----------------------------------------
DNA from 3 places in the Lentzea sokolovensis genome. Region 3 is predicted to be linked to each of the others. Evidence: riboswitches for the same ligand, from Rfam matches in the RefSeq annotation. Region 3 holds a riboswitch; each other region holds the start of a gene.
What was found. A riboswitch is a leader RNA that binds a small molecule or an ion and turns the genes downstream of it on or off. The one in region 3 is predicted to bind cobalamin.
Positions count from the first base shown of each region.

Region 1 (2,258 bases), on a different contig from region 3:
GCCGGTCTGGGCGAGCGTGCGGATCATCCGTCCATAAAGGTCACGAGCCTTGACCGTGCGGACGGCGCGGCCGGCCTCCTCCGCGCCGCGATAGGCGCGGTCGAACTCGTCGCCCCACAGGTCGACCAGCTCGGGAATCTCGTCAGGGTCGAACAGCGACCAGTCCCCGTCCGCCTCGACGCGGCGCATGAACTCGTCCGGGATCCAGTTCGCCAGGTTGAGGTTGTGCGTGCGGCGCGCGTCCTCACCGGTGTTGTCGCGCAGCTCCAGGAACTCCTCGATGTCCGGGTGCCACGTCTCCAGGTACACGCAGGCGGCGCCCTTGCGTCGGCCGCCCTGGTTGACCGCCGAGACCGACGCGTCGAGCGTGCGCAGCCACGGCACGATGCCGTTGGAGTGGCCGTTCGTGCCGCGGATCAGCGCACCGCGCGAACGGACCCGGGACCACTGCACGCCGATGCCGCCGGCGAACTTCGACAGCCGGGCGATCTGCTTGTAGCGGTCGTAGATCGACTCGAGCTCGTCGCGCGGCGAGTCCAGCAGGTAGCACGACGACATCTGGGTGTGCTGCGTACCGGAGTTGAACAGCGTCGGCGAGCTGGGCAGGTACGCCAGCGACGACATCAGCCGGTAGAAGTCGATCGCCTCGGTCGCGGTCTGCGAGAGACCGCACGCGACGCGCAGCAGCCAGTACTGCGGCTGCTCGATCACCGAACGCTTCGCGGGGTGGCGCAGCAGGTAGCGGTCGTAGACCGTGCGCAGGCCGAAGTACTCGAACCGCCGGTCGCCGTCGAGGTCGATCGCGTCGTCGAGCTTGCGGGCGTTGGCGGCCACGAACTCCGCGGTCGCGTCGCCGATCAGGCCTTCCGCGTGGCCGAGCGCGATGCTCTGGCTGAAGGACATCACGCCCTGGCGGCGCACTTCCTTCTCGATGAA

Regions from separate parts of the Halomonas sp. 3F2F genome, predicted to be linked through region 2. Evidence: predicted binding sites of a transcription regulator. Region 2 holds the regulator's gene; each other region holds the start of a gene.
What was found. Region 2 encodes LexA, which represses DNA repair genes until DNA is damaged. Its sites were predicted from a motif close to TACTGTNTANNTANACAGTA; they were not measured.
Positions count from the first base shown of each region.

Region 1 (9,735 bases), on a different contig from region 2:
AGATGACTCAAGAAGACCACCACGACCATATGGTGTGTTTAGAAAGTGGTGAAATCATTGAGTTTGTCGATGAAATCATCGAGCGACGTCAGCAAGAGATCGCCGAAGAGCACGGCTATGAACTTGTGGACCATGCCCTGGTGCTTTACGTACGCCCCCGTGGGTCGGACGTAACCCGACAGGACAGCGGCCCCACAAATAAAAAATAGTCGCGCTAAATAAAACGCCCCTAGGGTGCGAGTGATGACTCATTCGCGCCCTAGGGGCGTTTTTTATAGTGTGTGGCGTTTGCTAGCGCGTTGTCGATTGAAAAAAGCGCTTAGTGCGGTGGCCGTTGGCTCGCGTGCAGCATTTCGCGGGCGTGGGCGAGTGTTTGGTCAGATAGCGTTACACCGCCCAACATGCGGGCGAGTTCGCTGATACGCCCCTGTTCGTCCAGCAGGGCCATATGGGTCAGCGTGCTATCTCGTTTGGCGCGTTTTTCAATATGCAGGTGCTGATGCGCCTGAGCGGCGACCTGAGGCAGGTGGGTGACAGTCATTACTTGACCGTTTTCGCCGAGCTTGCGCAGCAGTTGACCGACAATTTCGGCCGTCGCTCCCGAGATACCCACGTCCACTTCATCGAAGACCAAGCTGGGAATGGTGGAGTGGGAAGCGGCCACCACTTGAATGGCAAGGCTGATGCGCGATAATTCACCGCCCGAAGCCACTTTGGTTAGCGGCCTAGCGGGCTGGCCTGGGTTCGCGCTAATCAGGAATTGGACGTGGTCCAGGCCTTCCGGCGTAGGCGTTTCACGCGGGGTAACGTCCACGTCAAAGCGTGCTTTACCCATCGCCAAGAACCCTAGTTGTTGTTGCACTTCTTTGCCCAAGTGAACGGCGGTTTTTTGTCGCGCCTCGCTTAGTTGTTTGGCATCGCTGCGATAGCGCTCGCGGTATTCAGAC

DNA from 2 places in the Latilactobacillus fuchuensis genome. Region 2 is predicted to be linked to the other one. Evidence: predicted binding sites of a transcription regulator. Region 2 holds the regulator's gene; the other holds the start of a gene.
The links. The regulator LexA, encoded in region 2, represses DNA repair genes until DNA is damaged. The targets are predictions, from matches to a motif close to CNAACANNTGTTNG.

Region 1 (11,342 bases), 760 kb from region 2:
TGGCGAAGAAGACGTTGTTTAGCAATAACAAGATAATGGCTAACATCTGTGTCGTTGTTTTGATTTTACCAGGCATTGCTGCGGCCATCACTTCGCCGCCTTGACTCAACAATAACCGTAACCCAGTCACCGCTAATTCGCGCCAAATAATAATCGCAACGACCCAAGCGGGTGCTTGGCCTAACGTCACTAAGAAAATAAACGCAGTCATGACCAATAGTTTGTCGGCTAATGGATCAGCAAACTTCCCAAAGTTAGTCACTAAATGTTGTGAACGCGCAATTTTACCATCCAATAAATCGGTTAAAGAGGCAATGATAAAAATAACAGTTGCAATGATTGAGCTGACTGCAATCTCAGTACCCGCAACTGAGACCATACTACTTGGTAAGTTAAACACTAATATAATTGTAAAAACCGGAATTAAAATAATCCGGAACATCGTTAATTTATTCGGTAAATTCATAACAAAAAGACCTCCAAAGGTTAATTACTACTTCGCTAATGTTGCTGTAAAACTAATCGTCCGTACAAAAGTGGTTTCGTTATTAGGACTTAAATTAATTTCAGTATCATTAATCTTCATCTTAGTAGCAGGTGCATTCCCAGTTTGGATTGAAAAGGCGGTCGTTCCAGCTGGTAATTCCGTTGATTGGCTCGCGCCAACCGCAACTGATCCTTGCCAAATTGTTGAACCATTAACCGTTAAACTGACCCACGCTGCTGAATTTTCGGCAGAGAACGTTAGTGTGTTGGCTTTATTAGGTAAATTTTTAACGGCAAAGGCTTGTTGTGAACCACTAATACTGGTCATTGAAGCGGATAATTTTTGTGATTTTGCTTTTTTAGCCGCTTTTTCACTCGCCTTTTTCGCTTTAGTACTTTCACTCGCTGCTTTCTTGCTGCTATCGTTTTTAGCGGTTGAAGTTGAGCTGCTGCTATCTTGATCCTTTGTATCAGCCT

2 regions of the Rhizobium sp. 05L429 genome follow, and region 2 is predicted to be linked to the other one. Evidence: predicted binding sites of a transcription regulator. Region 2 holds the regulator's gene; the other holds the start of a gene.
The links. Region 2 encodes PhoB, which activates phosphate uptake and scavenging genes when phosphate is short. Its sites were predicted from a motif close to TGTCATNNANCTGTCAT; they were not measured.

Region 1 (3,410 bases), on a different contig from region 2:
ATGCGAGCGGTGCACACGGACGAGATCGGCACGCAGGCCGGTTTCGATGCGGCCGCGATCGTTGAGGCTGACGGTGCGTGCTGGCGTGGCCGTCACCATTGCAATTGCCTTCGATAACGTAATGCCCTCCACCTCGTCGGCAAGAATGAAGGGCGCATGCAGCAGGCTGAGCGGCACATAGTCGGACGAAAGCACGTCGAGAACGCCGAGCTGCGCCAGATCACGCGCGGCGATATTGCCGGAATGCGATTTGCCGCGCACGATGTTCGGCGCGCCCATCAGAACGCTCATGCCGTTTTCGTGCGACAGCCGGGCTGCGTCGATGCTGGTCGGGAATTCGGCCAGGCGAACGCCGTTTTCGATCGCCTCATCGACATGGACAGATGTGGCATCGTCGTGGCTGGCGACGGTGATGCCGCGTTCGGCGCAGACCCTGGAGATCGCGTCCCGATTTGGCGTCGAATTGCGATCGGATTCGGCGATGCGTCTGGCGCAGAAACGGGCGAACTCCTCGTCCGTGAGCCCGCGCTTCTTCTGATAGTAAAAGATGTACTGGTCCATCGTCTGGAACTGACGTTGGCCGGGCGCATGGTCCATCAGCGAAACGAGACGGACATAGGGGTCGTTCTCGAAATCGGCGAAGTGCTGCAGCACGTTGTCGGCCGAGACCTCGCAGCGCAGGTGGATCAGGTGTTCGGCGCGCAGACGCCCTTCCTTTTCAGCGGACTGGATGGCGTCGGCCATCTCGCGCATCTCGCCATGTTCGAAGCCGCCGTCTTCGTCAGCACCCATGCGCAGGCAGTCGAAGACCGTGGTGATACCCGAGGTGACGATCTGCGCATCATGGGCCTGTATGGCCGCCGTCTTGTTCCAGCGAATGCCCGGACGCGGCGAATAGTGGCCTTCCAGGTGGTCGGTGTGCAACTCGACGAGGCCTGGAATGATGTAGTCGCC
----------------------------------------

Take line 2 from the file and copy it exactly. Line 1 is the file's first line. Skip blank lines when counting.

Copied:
What was found. A riboswitch is a leader RNA that binds a small molecule or an ion and turns the genes downstream of it on or off. The one in region 3 is predicted to bind cobalamin.